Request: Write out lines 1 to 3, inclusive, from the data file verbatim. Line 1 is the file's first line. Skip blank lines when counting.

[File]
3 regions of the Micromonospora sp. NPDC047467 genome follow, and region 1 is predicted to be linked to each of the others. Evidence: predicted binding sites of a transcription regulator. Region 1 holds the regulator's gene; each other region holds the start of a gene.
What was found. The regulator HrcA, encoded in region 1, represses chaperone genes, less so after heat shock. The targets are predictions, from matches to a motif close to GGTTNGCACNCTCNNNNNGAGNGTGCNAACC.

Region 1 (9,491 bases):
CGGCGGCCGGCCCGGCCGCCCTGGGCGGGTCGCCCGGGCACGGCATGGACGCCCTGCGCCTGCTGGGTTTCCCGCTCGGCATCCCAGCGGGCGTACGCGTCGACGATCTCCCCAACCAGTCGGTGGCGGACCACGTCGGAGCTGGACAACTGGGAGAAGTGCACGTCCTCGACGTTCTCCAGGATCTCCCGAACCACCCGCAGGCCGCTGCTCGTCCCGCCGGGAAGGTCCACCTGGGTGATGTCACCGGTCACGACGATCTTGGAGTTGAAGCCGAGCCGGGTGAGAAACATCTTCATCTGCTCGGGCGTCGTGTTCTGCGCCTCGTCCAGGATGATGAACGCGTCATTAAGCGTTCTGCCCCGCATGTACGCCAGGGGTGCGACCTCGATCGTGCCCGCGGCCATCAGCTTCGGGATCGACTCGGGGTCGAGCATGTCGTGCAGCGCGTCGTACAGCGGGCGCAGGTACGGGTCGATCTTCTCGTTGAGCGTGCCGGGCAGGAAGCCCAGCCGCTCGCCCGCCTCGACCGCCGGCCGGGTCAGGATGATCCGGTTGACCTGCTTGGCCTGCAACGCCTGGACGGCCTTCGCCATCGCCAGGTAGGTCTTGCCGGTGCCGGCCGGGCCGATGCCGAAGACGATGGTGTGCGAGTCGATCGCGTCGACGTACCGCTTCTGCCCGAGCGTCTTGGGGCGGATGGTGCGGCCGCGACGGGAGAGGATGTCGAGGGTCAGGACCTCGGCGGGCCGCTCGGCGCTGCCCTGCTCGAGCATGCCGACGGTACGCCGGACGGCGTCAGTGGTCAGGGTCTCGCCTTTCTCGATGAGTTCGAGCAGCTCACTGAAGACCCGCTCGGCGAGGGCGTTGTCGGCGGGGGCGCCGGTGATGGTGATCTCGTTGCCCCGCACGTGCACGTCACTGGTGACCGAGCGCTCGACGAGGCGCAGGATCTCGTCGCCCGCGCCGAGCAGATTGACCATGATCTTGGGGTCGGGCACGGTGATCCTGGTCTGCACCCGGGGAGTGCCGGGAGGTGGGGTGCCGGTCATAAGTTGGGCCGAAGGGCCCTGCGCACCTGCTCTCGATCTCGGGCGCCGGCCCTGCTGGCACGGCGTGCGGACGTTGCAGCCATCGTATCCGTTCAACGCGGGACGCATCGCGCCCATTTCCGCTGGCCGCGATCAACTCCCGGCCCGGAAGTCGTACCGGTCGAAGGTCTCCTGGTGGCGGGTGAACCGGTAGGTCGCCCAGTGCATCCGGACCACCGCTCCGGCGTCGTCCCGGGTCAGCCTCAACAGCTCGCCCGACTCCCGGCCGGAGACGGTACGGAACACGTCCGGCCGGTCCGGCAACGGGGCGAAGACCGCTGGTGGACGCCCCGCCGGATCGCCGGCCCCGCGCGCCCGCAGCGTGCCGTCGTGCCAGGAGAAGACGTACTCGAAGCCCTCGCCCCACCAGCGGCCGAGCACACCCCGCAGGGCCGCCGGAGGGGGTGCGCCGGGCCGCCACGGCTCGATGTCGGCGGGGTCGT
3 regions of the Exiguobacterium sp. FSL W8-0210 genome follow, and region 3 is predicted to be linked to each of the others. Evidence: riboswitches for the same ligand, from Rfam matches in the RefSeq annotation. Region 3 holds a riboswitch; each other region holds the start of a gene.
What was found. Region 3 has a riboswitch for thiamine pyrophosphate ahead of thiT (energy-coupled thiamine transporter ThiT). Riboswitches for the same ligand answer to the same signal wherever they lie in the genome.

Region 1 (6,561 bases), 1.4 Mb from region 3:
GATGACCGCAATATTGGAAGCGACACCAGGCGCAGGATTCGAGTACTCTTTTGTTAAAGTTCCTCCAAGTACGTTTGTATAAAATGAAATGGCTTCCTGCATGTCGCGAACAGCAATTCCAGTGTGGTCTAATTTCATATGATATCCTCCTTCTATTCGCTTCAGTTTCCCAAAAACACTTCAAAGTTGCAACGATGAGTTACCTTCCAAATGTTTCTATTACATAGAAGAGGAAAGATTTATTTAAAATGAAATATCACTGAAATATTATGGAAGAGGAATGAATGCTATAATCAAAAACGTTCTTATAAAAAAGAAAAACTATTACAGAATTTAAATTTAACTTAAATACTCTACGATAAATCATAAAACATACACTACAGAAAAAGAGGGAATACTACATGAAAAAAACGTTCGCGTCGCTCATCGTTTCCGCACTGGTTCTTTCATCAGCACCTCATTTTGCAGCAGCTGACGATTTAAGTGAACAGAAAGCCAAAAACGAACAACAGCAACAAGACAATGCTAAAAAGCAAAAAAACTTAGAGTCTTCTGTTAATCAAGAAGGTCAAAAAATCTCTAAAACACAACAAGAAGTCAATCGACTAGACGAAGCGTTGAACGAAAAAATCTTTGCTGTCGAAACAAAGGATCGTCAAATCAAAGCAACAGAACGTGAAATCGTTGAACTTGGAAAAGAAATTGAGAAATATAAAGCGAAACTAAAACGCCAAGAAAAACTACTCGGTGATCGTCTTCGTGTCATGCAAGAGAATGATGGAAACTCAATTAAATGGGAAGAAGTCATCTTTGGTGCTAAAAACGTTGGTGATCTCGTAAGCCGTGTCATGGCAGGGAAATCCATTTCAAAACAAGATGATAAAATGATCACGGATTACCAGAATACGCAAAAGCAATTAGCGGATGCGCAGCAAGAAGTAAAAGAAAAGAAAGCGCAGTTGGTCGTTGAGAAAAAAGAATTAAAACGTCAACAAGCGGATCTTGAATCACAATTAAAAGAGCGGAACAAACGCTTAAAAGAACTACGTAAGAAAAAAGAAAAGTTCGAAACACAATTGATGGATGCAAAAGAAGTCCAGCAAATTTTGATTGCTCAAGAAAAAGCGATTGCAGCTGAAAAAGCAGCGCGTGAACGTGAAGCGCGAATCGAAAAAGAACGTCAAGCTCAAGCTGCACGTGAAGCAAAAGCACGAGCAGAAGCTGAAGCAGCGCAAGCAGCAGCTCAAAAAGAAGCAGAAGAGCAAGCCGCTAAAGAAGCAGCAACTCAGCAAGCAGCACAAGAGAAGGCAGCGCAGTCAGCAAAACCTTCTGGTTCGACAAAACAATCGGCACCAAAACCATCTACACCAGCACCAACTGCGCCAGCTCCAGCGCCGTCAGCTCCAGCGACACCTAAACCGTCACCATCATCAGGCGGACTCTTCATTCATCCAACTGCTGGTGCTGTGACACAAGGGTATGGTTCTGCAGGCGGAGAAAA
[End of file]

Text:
3 regions of the Micromonospora sp. NPDC047467 genome follow, and region 1 is predicted to be linked to each of the others. Evidence: predicted binding sites of a transcription regulator. Region 1 holds the regulator's gene; each other region holds the start of a gene.
What was found. The regulator HrcA, encoded in region 1, represses chaperone genes, less so after heat shock. The targets are predictions, from matches to a motif close to GGTTNGCACNCTCNNNNNGAGNGTGCNAACC.

Region 1 (9,491 bases):